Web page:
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Active Shooter Drills In Senior Living

February 17, 2018

It is something that no one wants to ever imagine could be possible. But unfortunately it is a reality. The fact that an active shooter scenario can happen in a senior living facility is terrifying. Sometimes people choose to prey on the weaker and those less able to defend themselves. 

 

Just in 2017, Thomas Hartless, 43, was found dead inside Pine Kirk Care Center after having killed medical staff and a Kirkersville Police Chief. 

 

Throughout my career as an activity professional I have seen countless videos on how to handle an active shooter scenario. Hide, Run, Fight has been ingrained in my mind. One thing, however, that has always been questioned is what can I do to ensure the safety of the seniors that I loved and want to protect ? 

 

Here are a few suggestions that I recommend, however it is always best to contact you local

emergency action plans as well as your facilities safety guidelines. 

 

1) Ensure your building has a Safety Team or Committee. Trained staff that are given help and guidelines from your local police department and  EMS. 

 

2) You have to remain strong under pressure. It can be one of the most difficult decisions in determining the ethical question of abandonment. Clearing people out of the immediate areas of the shooter is the first priority. Hiding might not be feasible. “Run, hide and fight” is only applicable in close by areas where the shooter is located. This may mean leaving patients behind, some of whom may not be able to evacuate themselves. It’s a life and death decision, and that’s why having a safety team is so vital. You should get together and discuss which residents may be the hardest to evacuate. Perhaps having their room closest to an exit can be discussed. For example, a bariatric patient or a resident who is unable to walk or sit in a wheelchair (amputee situations or other health conditions that have rendered residents to have difficulty with their ADL’s) may be harder to evacuate down a long hallway, but placing their room closer to a hallway exit may help get them to safety sooner rather than struggling down a hallway.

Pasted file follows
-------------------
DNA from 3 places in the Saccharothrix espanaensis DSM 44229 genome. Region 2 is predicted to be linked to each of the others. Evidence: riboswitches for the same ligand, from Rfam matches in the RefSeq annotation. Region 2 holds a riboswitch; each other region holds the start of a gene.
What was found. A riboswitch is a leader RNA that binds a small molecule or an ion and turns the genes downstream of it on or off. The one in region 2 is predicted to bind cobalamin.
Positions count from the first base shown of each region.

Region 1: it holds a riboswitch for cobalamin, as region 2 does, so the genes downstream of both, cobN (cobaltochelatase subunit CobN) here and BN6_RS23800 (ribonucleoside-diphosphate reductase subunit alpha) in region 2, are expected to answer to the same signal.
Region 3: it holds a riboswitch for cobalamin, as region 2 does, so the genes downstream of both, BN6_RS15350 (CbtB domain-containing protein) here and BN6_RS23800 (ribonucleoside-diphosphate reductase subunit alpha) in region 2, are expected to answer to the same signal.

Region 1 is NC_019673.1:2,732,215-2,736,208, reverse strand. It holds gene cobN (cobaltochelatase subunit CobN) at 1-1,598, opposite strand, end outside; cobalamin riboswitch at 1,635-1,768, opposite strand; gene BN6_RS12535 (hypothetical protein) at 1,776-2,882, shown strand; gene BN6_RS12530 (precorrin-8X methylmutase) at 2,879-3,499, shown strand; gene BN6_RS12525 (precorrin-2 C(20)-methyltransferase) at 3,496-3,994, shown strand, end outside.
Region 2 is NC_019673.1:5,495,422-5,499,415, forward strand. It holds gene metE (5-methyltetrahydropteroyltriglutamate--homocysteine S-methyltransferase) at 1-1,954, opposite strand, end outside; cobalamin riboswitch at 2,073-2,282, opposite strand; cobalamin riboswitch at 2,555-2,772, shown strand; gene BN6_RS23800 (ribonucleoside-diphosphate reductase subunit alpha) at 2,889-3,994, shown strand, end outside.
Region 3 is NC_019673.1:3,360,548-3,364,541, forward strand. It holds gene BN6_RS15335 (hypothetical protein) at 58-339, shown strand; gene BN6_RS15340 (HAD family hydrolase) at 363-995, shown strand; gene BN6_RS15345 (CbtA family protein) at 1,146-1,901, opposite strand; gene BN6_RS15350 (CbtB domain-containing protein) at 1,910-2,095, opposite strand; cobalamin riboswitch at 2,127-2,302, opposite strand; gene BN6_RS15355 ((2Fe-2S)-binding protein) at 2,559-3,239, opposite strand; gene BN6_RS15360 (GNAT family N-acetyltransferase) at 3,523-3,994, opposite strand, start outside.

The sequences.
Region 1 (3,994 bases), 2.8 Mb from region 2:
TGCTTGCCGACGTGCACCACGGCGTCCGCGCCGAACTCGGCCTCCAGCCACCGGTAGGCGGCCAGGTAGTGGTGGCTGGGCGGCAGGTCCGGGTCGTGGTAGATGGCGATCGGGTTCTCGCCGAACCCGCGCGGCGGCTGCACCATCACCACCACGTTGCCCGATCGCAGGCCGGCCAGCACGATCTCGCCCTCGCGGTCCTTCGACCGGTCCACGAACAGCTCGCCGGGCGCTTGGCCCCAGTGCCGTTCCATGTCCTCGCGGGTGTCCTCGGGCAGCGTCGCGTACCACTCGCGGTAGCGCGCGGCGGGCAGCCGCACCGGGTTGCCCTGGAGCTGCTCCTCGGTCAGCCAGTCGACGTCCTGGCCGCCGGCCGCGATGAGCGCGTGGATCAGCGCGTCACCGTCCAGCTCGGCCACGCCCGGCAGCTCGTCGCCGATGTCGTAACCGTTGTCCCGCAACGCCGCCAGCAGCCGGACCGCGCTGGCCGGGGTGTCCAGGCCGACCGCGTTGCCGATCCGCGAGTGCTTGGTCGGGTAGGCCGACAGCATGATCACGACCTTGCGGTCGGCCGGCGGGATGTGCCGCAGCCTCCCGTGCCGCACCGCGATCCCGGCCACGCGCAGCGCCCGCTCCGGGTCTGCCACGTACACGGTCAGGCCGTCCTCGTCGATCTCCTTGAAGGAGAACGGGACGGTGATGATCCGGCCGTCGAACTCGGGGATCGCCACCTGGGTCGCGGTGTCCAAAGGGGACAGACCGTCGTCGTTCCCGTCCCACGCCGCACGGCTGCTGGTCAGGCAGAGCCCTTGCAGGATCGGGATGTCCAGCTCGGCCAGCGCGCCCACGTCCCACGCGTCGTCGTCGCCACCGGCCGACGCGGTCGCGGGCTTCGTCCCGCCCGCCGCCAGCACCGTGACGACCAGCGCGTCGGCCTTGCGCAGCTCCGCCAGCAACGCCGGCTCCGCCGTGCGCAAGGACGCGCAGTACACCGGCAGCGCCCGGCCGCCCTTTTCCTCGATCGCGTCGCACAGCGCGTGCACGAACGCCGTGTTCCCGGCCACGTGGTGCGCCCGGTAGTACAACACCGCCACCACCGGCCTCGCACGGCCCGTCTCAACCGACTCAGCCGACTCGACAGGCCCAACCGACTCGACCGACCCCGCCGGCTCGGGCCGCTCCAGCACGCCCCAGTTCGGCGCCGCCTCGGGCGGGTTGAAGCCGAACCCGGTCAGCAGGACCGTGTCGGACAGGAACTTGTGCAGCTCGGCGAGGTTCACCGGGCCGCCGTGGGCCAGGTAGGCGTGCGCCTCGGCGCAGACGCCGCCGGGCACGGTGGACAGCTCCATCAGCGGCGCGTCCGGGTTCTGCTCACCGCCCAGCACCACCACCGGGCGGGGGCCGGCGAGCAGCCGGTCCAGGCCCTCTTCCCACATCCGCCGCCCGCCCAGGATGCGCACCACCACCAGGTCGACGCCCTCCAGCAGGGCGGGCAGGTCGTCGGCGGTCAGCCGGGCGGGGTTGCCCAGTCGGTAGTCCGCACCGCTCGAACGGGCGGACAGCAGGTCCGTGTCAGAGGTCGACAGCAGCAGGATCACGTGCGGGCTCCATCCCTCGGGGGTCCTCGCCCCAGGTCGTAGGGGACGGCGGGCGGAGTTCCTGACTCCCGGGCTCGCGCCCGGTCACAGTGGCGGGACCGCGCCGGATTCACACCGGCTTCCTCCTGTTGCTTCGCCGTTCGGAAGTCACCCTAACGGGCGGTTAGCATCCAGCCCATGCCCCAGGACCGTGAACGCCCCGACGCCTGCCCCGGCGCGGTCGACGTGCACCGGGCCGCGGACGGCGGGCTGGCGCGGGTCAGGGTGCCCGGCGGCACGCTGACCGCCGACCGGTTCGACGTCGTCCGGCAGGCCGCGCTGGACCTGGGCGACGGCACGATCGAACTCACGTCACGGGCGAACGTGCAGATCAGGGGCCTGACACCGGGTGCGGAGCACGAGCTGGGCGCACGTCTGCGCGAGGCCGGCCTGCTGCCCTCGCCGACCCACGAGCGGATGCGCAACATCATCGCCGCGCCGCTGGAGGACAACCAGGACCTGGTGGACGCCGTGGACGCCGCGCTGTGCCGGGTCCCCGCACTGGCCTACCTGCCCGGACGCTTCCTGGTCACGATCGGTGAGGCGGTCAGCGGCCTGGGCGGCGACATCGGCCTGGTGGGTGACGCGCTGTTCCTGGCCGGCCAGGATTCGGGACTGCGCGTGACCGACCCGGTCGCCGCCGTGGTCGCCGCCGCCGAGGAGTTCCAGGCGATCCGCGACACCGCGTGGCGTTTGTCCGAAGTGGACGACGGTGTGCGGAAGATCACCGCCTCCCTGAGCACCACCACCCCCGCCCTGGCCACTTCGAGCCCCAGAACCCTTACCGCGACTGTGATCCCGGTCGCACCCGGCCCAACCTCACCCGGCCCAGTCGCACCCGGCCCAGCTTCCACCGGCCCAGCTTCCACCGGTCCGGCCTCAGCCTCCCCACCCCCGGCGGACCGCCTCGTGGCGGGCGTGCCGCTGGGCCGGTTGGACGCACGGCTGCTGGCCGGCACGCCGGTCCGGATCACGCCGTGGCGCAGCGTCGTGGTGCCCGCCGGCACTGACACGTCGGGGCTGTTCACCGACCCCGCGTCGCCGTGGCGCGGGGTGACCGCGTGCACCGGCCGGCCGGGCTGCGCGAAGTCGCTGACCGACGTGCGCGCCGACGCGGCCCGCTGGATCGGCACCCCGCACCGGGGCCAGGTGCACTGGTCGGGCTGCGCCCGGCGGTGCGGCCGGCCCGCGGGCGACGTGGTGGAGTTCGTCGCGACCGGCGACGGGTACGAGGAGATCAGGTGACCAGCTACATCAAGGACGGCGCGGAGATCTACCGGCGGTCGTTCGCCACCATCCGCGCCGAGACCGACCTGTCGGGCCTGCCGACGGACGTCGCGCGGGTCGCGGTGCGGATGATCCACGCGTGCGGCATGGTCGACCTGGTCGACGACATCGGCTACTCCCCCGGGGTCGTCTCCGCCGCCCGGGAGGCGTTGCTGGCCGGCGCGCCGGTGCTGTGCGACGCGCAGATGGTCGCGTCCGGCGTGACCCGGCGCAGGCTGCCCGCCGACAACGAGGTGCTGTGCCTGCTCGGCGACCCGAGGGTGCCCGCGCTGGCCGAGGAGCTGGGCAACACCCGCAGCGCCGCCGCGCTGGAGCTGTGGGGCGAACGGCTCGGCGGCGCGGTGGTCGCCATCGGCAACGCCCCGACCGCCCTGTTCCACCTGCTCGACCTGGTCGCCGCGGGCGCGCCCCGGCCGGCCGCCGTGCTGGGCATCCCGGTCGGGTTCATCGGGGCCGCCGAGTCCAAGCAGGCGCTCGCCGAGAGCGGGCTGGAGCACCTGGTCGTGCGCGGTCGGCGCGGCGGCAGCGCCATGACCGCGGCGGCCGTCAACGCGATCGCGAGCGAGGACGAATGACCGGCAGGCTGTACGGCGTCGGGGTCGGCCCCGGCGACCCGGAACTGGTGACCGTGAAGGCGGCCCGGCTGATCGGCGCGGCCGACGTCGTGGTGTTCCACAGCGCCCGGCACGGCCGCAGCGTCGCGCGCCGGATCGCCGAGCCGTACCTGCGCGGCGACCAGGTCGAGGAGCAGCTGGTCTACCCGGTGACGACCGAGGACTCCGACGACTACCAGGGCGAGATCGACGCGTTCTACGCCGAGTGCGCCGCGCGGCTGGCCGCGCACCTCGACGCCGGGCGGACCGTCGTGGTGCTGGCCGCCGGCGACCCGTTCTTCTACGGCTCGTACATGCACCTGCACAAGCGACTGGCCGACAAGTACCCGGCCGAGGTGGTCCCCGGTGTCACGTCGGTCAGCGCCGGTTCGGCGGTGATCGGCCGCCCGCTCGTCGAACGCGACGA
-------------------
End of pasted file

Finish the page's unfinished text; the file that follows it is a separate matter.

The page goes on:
3) Have all staff be informed on how to handle a situation in which they may have to fight off an attacker. 

 

I pray that no one will ever have to use these suggestions. 

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